Millions of tourists today are finding locked gates and closed roads at America’s national parks and monuments as a result of House Republicans’ demand that the federal government be shut down unless Obamacare is defunded, delayed, or repealed.
Not only are these closures disrupting people’s lives by forcing them to cancel weddings and vacations, they are dealing an immediate blow to the local economies that benefit from the 300 million visitors who come to national parks each year and who, together, help support America’s $646 billion outdoor recreation economy.
The National Park Service put out a press release Tuesday noting that the government shutdown of national parks alone will result in total economic losses of $76 million per day to local communities. National parks provide economic benefits in a variety of ways, including tourists’ purchases of gasoline, food, lodging, and gear in “gateway communities” near national parks.
Additionally, Climate Progress analyzed the most recent National Park Service data on the economic impacts of national parks in every state, and found that the top ten states whose communities will lose the most money from the government shutdown of national parks are:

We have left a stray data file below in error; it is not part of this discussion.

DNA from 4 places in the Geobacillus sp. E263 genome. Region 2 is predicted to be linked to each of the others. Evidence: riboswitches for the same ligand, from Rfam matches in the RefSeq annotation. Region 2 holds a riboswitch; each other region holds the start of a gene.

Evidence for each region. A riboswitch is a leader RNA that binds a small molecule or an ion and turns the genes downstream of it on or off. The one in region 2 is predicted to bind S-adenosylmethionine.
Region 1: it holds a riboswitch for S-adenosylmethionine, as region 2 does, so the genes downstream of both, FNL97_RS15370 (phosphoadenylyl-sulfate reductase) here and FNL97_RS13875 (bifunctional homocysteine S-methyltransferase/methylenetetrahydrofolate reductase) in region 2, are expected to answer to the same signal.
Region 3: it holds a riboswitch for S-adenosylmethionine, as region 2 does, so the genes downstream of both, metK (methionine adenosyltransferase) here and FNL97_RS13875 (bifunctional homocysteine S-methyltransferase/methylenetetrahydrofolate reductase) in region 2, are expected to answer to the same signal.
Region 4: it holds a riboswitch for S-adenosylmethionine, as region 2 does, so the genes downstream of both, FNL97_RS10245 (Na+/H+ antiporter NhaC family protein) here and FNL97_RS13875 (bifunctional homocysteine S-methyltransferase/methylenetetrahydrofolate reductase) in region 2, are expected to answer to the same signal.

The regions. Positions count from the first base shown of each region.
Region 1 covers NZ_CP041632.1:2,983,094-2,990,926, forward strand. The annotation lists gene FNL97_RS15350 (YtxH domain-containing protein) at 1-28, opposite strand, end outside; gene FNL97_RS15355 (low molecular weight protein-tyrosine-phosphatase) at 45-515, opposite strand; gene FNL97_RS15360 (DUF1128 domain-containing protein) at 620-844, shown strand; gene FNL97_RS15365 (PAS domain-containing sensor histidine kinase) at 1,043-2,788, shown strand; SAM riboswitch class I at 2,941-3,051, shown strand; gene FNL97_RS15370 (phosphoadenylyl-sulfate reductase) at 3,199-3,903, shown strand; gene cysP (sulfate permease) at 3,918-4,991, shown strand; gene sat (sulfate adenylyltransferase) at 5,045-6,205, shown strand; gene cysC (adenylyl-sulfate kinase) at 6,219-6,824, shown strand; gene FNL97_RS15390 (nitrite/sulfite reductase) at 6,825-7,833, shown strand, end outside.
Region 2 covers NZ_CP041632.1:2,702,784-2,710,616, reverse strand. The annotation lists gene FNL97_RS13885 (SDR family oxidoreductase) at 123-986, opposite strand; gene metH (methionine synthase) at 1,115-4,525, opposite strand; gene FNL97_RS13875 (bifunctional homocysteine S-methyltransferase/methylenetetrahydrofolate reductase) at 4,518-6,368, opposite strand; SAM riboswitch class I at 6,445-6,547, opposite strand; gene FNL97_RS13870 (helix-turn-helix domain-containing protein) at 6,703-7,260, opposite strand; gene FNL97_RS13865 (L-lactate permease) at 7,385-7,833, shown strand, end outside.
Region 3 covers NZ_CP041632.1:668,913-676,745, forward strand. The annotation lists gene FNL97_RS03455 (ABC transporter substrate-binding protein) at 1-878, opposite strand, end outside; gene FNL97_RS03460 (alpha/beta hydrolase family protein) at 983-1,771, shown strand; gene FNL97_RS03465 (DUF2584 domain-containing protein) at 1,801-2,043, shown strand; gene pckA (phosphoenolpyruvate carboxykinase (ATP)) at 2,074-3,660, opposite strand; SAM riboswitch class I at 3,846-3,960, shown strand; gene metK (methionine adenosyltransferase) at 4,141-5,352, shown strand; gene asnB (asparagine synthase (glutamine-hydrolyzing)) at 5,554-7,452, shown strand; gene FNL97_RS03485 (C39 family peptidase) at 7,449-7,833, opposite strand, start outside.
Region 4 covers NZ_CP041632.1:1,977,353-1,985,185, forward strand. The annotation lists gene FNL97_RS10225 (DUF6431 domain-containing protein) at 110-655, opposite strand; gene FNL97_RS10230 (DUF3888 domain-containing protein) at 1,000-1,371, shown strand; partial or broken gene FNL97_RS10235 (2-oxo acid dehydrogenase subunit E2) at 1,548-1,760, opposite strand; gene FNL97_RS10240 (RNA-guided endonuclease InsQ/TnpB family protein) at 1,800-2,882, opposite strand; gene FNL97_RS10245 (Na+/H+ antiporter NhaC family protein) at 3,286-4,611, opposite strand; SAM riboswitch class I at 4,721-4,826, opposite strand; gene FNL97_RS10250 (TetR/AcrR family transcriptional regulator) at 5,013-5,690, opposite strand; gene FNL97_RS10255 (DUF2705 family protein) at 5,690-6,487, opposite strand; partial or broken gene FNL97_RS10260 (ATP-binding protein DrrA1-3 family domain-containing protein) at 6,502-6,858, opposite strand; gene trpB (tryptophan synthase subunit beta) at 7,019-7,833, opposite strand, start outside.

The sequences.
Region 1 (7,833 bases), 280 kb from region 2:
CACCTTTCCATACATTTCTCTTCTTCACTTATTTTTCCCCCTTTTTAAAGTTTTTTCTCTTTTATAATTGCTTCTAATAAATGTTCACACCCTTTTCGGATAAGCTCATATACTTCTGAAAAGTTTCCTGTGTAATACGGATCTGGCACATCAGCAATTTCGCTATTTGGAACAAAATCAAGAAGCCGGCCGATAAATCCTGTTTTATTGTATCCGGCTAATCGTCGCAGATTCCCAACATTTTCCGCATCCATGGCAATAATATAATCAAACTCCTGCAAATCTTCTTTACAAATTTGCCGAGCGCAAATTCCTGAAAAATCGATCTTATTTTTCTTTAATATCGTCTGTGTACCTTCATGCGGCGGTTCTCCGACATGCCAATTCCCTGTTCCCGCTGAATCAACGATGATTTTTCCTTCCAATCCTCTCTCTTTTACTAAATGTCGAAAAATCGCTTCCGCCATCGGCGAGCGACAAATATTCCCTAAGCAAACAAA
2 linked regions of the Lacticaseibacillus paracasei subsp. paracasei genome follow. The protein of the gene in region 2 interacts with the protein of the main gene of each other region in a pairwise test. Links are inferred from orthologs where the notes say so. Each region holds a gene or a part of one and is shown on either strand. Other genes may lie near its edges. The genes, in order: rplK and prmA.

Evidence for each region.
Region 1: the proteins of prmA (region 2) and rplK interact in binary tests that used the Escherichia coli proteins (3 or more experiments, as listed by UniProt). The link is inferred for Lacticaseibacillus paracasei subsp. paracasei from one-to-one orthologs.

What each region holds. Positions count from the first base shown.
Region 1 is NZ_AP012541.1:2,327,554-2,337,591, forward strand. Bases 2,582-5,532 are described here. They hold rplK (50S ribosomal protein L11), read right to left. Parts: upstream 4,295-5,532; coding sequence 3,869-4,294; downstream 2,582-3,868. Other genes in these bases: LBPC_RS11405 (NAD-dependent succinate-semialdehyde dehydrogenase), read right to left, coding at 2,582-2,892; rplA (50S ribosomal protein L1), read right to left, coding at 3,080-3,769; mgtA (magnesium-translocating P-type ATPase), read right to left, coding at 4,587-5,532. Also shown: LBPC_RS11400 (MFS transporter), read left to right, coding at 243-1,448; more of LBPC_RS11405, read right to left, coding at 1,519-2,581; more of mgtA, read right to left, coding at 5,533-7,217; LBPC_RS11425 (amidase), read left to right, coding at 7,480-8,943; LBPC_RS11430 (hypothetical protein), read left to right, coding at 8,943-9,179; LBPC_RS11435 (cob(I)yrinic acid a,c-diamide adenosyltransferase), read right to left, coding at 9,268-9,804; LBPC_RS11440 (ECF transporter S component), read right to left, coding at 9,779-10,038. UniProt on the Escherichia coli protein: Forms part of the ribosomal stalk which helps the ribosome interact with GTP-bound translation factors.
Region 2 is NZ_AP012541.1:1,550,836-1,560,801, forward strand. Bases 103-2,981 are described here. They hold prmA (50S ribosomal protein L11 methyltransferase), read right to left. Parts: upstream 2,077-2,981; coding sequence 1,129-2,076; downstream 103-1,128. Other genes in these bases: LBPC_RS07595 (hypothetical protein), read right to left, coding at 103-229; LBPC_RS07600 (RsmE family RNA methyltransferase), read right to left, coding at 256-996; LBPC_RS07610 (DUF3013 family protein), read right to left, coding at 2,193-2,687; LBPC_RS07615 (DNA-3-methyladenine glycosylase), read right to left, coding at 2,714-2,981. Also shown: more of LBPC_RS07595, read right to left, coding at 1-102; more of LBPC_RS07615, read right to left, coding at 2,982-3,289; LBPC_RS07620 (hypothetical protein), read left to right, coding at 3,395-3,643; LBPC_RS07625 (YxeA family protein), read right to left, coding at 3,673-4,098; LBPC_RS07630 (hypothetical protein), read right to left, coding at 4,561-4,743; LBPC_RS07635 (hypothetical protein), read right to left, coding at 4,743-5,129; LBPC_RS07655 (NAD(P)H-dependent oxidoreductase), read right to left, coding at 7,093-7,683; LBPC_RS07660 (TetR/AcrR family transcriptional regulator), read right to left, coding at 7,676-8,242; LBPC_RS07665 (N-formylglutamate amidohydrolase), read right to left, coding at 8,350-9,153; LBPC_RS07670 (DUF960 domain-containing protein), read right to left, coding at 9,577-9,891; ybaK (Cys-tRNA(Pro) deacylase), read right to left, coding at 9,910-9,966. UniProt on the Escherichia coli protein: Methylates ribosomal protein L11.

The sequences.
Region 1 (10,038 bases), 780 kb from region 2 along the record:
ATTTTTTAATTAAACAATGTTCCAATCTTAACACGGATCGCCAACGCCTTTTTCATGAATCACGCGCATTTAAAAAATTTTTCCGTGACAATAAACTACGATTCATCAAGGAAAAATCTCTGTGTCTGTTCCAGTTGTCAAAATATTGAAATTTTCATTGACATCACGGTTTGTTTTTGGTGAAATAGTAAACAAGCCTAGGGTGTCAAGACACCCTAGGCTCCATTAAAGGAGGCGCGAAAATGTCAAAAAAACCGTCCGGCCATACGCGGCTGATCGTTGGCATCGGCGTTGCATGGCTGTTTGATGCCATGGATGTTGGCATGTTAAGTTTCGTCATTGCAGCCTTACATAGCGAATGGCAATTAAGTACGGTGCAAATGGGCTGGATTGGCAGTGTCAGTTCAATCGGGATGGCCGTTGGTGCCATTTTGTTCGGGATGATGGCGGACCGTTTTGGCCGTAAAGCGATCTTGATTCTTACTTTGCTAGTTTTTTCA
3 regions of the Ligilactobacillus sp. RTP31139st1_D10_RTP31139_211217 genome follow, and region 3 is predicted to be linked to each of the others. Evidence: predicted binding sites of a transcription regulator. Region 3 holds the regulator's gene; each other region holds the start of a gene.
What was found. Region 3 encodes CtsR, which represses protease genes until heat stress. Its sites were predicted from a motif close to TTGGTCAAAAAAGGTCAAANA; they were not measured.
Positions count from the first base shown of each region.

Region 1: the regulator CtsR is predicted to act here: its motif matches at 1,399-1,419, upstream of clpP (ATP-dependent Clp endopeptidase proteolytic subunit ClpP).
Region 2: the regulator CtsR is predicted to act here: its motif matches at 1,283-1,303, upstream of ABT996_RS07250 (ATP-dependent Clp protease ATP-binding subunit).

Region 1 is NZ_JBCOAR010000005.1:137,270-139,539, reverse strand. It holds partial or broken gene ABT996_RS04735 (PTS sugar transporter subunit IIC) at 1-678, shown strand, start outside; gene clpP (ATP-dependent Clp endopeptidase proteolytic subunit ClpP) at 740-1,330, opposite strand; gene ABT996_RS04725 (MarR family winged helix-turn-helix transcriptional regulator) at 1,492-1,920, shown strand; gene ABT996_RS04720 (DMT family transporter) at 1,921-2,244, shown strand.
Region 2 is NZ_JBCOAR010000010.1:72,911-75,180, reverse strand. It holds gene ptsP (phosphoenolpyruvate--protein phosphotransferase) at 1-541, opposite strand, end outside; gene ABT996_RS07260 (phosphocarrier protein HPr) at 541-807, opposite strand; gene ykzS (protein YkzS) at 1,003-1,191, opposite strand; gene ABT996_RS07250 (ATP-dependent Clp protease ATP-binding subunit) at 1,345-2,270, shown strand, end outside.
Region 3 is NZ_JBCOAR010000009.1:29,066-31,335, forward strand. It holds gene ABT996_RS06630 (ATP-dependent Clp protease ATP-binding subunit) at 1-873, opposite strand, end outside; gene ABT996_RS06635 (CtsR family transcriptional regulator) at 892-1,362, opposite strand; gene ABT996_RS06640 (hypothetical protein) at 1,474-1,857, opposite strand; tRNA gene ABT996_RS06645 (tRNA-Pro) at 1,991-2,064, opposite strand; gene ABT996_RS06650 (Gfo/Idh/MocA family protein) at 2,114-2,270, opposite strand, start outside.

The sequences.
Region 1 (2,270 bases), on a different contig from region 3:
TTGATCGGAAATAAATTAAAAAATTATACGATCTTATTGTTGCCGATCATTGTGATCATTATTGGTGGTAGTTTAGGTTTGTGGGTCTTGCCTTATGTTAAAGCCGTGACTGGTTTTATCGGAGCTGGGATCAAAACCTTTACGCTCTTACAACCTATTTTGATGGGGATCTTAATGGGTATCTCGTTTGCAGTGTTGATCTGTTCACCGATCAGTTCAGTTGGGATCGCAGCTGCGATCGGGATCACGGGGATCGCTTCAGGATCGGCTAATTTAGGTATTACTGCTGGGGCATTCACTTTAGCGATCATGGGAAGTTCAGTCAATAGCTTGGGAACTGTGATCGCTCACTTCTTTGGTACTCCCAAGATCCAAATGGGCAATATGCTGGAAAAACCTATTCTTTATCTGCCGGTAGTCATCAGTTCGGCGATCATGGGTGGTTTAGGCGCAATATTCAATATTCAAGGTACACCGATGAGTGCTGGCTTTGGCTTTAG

As can be seen in the table, the states most affected by the closure of national parks and monuments include North Carolina ($4.4 million in lost economic benefits per day) and Tennessee ($3.4 million per day), which are home to America’s most visited national park, the Great Smoky Mountains, which sees more than nine million visitors per year.
The states represented by Republican leadership in Congress will also be hard hit. Ohio, for example, home of House Speaker John Boehner, is losing $310,000 per day. Virginia, home of House Majority Leader Eric Cantor, is losing $3.3 million per day. And California, home of House Majority Whip Kevin McCarthy is losing $8.5 million per day.
It’s also worth pointing out that Texas, home of Republican Senator Ted Cruz who spent 21 hours on the Senate floor railing against Obamacare last week, is losing out on more than $1 million per day by national parks in the state being closed.
Due to the government shutdown, the National Park Service website displaying the economic impacts of National Parks is currently unavailable. A cached copy of the study is available here.